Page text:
Details

The Journal of Adult Protection, vol. 2 no. 1
Type: Research Article
ISSN: 1466-8203

Keywords

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Article

Peter Bates and Brendan McLoughlin

In care homes concerns about abuse have established a culture where all information pertaining to a person must be shared, and little attention is paid to privacy in its…

Abstract

Purpose

In care homes concerns about abuse have established a culture where all information pertaining to a person must be shared, and little attention is paid to privacy in its broader sense. The purpose of this paper is to take a human rights perspective and consider how information governance may impact on the health, well-being and quality of life of residents. It proposes a proactive approach and presents a template for a privacy impact assessment which services could use to improve their approach to privacy, protecting the human rights of those in their care, contributing to their independence and improving outcomes.

Design/methodology/approach

A review of historical and current thinking about the value of privacy in human services and wider society leads to a series of challenges to the way in which privacy is upheld in residential care services.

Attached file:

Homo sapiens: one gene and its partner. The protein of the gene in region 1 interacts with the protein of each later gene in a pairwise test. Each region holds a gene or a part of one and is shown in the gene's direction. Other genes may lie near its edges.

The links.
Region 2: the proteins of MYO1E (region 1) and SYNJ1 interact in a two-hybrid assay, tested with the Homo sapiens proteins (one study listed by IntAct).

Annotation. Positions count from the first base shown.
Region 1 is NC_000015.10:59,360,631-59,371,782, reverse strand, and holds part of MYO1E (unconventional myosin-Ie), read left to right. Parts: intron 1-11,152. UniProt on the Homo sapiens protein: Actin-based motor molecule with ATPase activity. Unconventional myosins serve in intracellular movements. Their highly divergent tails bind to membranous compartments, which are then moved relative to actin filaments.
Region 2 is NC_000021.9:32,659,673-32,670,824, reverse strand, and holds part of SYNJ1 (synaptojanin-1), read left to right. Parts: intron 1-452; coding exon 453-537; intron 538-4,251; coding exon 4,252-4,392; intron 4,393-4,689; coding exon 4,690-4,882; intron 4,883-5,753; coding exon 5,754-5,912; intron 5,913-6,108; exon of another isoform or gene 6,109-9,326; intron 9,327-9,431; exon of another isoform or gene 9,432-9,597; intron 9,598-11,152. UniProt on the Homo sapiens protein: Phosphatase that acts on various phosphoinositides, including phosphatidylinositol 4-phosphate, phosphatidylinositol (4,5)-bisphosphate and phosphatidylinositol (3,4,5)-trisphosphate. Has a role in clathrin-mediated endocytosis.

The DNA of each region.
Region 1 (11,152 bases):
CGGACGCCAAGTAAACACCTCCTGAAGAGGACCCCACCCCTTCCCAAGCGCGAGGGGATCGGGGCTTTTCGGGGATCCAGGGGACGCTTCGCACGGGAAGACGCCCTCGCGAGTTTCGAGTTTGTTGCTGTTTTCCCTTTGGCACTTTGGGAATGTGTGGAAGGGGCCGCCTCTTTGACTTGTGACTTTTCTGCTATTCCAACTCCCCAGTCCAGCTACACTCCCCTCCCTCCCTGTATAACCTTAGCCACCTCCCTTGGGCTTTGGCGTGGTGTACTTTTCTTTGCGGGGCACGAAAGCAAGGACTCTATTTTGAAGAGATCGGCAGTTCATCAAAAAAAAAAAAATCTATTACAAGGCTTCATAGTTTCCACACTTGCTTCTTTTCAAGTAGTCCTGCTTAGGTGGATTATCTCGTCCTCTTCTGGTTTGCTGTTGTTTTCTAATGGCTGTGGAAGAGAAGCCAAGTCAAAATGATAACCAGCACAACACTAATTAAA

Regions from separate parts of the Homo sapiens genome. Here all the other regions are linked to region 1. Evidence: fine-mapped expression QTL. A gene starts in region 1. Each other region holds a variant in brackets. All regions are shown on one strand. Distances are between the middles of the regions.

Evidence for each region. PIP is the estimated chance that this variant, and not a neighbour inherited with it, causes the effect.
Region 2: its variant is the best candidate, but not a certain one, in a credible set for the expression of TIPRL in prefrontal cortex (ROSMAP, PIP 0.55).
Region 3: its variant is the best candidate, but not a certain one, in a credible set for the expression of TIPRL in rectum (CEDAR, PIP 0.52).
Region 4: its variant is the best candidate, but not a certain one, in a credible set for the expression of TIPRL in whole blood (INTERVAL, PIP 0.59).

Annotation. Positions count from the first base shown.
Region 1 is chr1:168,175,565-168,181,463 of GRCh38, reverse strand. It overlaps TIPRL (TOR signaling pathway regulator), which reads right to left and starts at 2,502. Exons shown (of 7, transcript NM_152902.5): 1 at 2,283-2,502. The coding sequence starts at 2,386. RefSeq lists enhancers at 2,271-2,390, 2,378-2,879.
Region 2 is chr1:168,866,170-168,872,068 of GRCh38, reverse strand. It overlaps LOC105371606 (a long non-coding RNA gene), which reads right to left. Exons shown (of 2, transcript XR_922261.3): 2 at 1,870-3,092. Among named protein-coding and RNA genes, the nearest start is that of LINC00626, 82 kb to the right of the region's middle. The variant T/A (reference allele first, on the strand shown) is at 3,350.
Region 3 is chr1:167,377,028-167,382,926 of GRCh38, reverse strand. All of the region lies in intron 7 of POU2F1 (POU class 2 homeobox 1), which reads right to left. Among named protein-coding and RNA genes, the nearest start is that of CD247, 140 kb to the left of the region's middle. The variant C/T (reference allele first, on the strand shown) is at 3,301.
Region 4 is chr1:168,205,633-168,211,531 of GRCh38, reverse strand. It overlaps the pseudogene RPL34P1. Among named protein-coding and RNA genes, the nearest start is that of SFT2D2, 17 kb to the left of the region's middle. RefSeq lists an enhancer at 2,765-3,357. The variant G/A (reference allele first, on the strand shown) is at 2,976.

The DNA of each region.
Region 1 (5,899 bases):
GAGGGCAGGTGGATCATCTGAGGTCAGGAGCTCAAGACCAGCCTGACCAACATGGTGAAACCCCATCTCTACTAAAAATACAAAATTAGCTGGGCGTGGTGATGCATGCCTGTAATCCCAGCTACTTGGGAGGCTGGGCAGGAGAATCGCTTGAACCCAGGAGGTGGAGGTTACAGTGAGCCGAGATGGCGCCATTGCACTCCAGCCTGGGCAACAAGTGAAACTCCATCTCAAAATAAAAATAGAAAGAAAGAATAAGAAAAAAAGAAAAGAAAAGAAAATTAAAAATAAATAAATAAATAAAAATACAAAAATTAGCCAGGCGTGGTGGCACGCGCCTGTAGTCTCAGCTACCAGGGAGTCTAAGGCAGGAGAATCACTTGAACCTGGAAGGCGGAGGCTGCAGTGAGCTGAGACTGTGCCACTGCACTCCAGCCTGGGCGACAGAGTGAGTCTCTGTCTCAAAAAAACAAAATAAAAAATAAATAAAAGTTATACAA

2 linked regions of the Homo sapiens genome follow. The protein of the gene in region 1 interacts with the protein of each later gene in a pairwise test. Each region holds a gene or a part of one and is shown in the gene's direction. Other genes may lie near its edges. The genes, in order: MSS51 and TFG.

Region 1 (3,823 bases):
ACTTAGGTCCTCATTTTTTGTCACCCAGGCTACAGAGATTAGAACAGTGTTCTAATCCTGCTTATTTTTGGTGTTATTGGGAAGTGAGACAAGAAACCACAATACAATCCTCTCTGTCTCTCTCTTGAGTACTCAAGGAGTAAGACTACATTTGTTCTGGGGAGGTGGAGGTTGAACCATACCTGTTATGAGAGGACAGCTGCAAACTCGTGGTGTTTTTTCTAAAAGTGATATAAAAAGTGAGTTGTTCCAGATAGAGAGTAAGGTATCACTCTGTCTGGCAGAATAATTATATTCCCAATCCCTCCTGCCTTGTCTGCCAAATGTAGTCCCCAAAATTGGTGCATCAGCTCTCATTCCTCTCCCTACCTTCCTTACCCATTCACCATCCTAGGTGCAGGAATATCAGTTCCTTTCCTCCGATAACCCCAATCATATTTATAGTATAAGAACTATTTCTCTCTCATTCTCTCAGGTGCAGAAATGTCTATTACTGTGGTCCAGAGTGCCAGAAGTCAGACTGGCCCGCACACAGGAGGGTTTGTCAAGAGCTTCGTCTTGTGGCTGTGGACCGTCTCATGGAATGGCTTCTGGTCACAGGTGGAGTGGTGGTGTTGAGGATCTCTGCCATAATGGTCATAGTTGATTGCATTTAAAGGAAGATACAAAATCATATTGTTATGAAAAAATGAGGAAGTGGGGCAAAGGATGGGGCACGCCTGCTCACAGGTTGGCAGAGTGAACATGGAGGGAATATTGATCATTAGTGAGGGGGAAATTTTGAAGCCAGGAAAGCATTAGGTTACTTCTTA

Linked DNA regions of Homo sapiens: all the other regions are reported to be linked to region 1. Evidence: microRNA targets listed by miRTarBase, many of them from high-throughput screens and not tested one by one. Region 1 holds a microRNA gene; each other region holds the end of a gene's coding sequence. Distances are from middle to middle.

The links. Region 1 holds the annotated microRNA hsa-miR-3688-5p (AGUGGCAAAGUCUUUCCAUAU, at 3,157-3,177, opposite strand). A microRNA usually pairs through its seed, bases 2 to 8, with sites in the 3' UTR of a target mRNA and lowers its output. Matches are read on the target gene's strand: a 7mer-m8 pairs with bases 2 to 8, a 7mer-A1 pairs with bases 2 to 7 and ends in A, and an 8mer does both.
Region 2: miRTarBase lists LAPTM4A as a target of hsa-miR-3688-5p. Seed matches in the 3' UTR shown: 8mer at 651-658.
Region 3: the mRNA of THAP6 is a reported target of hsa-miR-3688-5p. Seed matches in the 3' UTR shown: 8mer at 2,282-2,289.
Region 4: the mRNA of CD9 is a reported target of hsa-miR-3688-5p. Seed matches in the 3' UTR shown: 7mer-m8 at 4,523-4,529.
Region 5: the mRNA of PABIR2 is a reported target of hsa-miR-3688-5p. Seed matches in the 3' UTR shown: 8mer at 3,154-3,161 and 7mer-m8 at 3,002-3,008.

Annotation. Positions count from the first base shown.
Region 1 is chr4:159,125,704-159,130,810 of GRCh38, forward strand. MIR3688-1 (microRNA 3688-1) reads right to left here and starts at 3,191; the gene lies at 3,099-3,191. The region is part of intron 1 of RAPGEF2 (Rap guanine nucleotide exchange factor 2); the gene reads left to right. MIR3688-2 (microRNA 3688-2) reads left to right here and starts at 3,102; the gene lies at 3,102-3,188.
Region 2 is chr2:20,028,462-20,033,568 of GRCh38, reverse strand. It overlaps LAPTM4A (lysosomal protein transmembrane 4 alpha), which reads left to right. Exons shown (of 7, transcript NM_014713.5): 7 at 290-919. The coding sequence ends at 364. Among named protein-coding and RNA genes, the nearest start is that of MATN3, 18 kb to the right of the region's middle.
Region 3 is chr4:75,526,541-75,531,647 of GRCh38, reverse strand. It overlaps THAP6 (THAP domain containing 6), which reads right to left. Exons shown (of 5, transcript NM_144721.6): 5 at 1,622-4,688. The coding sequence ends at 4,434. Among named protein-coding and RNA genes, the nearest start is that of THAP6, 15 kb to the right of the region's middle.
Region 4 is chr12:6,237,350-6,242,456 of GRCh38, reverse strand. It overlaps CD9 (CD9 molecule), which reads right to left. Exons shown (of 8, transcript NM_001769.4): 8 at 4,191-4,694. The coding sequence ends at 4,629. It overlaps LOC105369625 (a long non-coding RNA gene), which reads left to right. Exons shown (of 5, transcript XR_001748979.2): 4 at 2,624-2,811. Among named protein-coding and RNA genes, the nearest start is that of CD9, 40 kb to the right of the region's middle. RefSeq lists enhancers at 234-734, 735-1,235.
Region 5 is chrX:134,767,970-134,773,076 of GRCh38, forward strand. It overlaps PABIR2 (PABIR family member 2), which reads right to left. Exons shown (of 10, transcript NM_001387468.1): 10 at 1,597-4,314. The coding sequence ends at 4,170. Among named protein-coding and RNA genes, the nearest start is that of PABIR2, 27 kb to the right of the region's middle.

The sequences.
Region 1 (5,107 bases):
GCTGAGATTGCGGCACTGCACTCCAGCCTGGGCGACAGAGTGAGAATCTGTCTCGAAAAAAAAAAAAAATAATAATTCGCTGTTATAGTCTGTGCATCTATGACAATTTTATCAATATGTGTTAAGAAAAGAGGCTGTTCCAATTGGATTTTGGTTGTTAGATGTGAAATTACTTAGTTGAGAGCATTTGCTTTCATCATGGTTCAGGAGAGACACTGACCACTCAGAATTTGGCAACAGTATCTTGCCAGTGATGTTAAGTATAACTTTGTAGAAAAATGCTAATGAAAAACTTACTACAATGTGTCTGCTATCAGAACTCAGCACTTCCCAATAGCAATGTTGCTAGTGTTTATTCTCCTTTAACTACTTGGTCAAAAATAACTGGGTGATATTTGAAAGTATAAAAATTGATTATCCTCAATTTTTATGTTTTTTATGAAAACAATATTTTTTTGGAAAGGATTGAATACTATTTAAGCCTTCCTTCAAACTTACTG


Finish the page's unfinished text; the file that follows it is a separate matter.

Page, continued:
Findings

Recent preoccupations with data privacy have led to a myopic neglect of broader considerations of privacy. Whilst it continues to be important to protect the confidentiality of personal data and to ensure that residents are protected from abuse, human services that provide 24 hour care in congregated settings must not neglect broader components of privacy.

Research limitations/implications

Privacy impact assessments have been widely used to check whether data privacy is being upheld. The broader concept that might be termed “Big Privacy” is introduced within which data privacy is but one section. It is suggested that big privacy is severely compromised in residential care settings, thus denying residents their human right to privacy. The extent of such violation of rights should be investigated.